2) Set off around 10:30am and go on an explore around the Klongs for an hour or so.  Well worth it to see the wildlife, the temples and businesses along the canals.

3) After an hour or so head upriver to Suan Thip, it takes around 60mins and it’s just fascinating seeing all the action on the river.  The barges, the military installations, the temples, the timber yards, the houses etc.  It’s a lovely way to spend an hour relaxing whilst watching the world go by.

suan thip river bangkok caustic candy

4) Stuff face at Suan Thip which is a lovely old complex comprising a restaurant/cooking school/banquet hall and a beautiful garden. (If you are there in the daytime then ask to sit in a sala by the river.  At night I’m not sure how horrific the mozzies might be, so consider carefully whether you want inside or out for dinner).

5) Roll back in your boat and digest the huge amount of food you are likely to have eaten whilst you whizz back to BKK, in time for a shopping spree and a massage before dinner.

Suan Thip is very popular at night, and I’m sure it would be all sorts of romantik in the garden but you would miss seeing all the life along the river if you went in the dark. Lunch wasn’t very busy so it was super relaxing.

Food: Surprisingly it’s Thai… They have a huge menu, and they do pride themselves on showcasing the country’s cuisine, and it’s really very good.  We particularly like the more jungle style soups and curries, whose flavours were incredibly delicate yet still lovely and hot, certainly not your bog standard fare.

If you like your Thai food proper Thai-hot then do impress this on your waiter as they automatically tone it down for foreigners.  The other great thing is that all the dishes come in small or large portions, so if you are a couple you can let rip and order lots of different things – very smart thinking that restauranteur.

Ambience: Just lovely in the salas in the garden. Insects chirupping, the occasional roar of boat engines, surrounded by palms and pot-plants. There was a massive tour group in the main restaurant when we went and I was glad to be out in the garden.  As I say – if you go for dinner make sure you have the mozzie repellant.

Service:  Very good service.  Staff are very friendly and knowledgeable about the food.

Price: Incredibly reasonably priced for the quality of the food and the venue.  Delightful meal, around US$20-30 a head – good value.

Location: 17 Soknai,Wat Koo Road, Pakkret. Tel: +66-2583-3748

You can also get here by going to Mo Chit Skytrain station and then it’s a 10km taxi ride – but why would you bother when the river trip is so much part of the experience.

Open: Daily from 11am to 11pm, with last orders at 10pm.

Note: If you’re not a regular to BKK then take the advice and make sure you send a lunch-box down to your boatman at the restaurant and if you buy food and drinks on the canals then share with him too. Sometimes when you are enjoying yourself these things slip your mind.

Cafe de Laos, Bangkok – Bring me my sossidge.

Review:

If you haven’t been to Laos, then you really should.  It is a beautiful, simple, spiritual place with awesomely hot food, and one particular dish that I will kill for – Laos sausage (the very good ones in Thai Hut in Wanchai, still pale in comparison to the real thing).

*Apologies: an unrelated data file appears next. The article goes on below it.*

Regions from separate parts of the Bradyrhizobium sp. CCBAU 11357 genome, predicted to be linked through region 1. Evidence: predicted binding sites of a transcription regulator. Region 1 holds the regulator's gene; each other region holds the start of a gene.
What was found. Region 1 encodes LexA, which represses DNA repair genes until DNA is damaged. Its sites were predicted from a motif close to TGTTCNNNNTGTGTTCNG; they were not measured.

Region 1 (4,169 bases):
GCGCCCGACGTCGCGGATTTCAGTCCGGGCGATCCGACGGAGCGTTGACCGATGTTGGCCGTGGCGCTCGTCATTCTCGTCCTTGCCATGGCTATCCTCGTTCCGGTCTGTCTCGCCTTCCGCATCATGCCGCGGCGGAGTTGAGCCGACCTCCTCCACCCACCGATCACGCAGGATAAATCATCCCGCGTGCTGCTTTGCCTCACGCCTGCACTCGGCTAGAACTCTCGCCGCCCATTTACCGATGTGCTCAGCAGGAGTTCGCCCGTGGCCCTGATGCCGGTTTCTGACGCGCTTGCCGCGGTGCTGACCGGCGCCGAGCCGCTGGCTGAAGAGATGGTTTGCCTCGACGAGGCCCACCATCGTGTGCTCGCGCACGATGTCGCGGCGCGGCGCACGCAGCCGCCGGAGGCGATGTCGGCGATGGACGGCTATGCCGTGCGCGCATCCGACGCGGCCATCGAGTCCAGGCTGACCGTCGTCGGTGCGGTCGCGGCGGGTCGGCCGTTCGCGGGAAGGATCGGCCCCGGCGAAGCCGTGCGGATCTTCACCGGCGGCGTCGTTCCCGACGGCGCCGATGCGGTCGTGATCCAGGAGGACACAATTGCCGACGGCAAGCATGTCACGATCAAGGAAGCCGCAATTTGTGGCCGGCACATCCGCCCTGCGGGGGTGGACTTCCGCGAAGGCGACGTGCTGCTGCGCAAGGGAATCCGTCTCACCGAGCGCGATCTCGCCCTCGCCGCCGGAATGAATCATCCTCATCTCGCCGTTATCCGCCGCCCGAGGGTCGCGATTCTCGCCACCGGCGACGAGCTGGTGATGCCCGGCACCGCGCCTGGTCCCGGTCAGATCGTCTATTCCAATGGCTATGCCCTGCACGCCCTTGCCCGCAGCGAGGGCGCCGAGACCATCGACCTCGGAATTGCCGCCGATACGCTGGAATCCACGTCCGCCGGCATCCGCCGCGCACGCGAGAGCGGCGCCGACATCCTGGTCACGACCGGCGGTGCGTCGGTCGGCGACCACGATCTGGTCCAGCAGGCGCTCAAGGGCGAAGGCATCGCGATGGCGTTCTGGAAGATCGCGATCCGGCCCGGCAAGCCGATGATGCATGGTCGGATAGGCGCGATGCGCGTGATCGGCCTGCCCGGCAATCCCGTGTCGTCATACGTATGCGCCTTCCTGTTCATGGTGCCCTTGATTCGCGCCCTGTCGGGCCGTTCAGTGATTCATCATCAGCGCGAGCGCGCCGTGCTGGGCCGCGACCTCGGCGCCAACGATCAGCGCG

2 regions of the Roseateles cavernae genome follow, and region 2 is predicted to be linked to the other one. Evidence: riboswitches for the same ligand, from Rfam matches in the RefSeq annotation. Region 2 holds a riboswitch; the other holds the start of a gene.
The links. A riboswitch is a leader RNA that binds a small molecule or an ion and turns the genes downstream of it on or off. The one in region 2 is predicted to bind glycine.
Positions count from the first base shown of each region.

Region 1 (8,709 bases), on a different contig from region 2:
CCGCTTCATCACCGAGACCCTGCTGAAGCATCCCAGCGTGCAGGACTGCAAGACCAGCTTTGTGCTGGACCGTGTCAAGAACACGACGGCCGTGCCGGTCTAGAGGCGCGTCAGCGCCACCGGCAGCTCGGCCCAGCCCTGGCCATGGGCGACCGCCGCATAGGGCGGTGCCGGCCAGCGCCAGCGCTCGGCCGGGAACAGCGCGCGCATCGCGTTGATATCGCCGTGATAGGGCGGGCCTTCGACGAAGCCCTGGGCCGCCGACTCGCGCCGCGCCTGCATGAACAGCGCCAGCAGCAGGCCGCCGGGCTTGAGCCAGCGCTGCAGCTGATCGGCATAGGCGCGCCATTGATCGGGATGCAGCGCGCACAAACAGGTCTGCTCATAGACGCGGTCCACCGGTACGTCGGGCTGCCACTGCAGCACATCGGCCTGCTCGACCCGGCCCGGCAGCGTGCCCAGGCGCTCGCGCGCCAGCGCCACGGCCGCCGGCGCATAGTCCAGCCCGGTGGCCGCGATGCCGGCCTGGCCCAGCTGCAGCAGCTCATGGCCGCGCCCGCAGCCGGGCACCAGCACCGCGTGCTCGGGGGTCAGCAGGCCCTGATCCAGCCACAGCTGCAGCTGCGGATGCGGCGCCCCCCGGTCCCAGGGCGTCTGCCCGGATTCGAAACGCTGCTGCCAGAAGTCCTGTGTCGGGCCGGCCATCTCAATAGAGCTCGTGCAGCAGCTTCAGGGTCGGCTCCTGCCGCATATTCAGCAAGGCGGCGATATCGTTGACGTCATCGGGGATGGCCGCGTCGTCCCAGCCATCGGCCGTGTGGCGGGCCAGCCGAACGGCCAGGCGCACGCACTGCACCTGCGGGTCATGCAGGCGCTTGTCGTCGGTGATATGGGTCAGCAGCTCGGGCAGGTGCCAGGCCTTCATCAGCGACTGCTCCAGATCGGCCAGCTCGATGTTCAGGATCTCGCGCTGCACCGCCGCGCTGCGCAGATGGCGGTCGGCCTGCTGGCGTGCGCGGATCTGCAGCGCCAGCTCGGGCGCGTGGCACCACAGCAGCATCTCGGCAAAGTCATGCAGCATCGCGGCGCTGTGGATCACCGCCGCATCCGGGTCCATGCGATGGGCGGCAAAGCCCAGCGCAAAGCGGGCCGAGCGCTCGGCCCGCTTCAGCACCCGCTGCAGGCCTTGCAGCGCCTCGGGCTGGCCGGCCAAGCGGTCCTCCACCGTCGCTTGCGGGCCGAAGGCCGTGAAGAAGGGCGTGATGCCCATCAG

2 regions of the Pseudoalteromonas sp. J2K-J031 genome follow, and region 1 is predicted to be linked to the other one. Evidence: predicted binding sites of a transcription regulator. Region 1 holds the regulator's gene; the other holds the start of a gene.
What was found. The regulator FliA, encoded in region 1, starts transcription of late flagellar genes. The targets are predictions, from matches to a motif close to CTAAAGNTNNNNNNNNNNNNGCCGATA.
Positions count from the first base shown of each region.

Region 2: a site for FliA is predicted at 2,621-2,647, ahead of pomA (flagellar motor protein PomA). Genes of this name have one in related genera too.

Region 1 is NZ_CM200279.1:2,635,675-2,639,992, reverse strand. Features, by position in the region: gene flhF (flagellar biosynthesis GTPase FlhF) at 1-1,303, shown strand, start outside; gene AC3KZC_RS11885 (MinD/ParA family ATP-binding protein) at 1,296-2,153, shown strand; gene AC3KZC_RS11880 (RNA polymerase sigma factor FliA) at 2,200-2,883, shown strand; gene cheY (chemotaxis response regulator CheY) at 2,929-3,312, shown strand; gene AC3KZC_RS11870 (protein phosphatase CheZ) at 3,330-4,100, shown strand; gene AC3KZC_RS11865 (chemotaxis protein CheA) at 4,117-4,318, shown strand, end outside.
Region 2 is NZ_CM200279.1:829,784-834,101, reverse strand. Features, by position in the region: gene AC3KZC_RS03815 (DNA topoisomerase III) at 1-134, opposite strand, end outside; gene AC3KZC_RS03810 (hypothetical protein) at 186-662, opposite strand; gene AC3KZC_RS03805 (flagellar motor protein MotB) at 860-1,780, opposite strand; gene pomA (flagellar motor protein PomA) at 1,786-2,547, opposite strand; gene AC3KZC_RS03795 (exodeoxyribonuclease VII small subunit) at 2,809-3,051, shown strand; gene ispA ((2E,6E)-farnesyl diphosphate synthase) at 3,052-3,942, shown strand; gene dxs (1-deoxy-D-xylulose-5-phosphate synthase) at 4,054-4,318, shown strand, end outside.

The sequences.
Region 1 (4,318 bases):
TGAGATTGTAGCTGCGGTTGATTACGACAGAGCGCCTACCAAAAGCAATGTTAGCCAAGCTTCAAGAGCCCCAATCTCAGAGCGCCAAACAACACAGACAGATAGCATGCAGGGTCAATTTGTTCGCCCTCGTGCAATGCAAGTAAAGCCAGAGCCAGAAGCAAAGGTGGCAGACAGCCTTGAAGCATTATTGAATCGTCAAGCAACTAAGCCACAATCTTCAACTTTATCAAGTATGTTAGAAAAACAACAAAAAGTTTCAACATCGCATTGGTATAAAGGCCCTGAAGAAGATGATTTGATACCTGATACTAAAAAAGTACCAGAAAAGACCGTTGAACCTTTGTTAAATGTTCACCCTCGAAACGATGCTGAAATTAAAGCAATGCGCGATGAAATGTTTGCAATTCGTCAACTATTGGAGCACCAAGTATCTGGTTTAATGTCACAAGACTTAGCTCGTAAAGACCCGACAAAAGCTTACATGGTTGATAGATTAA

Laos

If you need some more convincing then the next time you’re in Bangkok go try the food.  There are a few Laotian/Isaan restaurants in BKK, the most well known one being Vientiane Kitchen.  We were put off this one by the concierge and the fact that they have a band and dancing, which isn’t really my bag, so instead we went for Cafe de Laos.

Cafe de Laos

Food: Very tasty food.  Laos sausage-tastic.  These are rustic, garlicky slightly fermented sausages served with fresh coriander leaves, slices of chili and peanuts.  Bloody love them.  The beer marinated pork neck and  jungle curry were also really good. Quite a lot of interesting dishes with more of a bent towards river fish and shellfish rather than seafood as Laos is landlocked, so flavours are quite delicate.  DO tell them that you eat food hot like they do, otherwise they will tone down on the chillis for sure, thinking that you are a useless nancy farang.

Drinks: They serve Beer Lao which is always a bonus.  They even have a wine list, although I’m not really up for pairing Laos food with wine yet.  Beer is perfect for me!

Ambience: Restaurant is in an old colonial house, and it’s pleasant enough, but the main ground floor room where we ate was rather bright and lacked any vibe at all, which is a shame because the food is very good.  There is also a lot of wood and tiles, so very little material that damps down noise.  You do feel a bit like you are in a National Trust tea-room in the UK.

Service: Service was a little slow, and fortunately for us they actually forgot one dish which was fine as we were stuffed.

Price: Very reasonable, can’t remember exactly, but it was very good value for the quality of food.

Location: In Silom, 16 Silom Road Soi 19. Tel +662 6352 3389

There are a few more Laos and Isaan restaurants in Bangkok which I would try over going back to this restaurant, simply because I believe there must be somewhere with better ambience.  Can’t fault the food though.

Where is the truly original, Modern Thai restaurant in Bangkok?

As you’ll know I can be a bit agressive when it comes to reviewing restaurants. Mahanaga was getting rave reviews last year and was meant to be the next big thing in modern Thai cuisine.

We spoke to a concierge at the Peninsula, and a couple of Thai friends in Bangkok, and the resounding opinion was – nice decor, food ain’t much.  More Asian-confusion than modern Thai, so we swerved.

Come on Bangkok – we need a Demon Chef down in your city!  I love, love, love Thai food, especially Isaan.  Be bold, be creative, be focussed and create somewhere to blow my mind.